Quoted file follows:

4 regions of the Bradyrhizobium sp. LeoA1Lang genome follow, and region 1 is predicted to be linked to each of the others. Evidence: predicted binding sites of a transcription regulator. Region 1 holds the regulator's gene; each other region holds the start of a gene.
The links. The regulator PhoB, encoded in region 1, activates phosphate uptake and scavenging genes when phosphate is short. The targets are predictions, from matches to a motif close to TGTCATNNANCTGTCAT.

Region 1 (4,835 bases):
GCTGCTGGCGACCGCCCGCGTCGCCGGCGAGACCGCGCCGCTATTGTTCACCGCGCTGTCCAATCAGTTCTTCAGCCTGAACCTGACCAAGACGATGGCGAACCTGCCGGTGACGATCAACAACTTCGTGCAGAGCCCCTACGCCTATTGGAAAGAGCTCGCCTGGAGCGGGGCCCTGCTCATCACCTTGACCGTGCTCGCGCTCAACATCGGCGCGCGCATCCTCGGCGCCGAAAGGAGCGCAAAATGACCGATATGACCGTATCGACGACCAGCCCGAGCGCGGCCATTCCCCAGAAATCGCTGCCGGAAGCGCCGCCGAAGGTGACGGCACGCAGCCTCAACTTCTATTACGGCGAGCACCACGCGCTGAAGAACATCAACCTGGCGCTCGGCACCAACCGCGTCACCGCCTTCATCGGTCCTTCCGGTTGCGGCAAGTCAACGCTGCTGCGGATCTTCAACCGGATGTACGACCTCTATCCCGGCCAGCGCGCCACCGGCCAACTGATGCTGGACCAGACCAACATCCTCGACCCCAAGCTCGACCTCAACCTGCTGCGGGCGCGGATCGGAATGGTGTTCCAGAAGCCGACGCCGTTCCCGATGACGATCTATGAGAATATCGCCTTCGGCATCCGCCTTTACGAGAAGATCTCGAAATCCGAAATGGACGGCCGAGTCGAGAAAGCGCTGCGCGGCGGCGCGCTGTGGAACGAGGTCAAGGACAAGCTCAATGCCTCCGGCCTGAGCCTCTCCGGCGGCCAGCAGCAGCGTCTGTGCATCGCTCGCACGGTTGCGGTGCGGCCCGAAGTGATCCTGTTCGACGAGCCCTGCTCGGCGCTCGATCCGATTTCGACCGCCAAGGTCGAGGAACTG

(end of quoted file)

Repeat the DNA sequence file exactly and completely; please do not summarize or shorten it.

4 regions of the Bradyrhizobium sp. LeoA1Lang genome follow, and region 1 is predicted to be linked to each of the others. Evidence: predicted binding sites of a transcription regulator. Region 1 holds the regulator's gene; each other region holds the start of a gene.
The links. The regulator PhoB, encoded in region 1, activates phosphate uptake and scavenging genes when phosphate is short. The targets are predictions, from matches to a motif close to TGTCATNNANCTGTCAT.

Region 1 (4,835 bases):
GCTGCTGGCGACCGCCCGCGTCGCCGGCGAGACCGCGCCGCTATTGTTCACCGCGCTGTCCAATCAGTTCTTCAGCCTGAACCTGACCAAGACGATGGCGAACCTGCCGGTGACGATCAACAACTTCGTGCAGAGCCCCTACGCCTATTGGAAAGAGCTCGCCTGGAGCGGGGCCCTGCTCATCACCTTGACCGTGCTCGCGCTCAACATCGGCGCGCGCATCCTCGGCGCCGAAAGGAGCGCAAAATGACCGATATGACCGTATCGACGACCAGCCCGAGCGCGGCCATTCCCCAGAAATCGCTGCCGGAAGCGCCGCCGAAGGTGACGGCACGCAGCCTCAACTTCTATTACGGCGAGCACCACGCGCTGAAGAACATCAACCTGGCGCTCGGCACCAACCGCGTCACCGCCTTCATCGGTCCTTCCGGTTGCGGCAAGTCAACGCTGCTGCGGATCTTCAACCGGATGTACGACCTCTATCCCGGCCAGCGCGCCACCGGCCAACTGATGCTGGACCAGACCAACATCCTCGACCCCAAGCTCGACCTCAACCTGCTGCGGGCGCGGATCGGAATGGTGTTCCAGAAGCCGACGCCGTTCCCGATGACGATCTATGAGAATATCGCCTTCGGCATCCGCCTTTACGAGAAGATCTCGAAATCCGAAATGGACGGCCGAGTCGAGAAAGCGCTGCGCGGCGGCGCGCTGTGGAACGAGGTCAAGGACAAGCTCAATGCCTCCGGCCTGAGCCTCTCCGGCGGCCAGCAGCAGCGTCTGTGCATCGCTCGCACGGTTGCGGTGCGGCCCGAAGTGATCCTGTTCGACGAGCCCTGCTCGGCGCTCGATCCGATTTCGACCGCCAAGGTCGAGGAACTG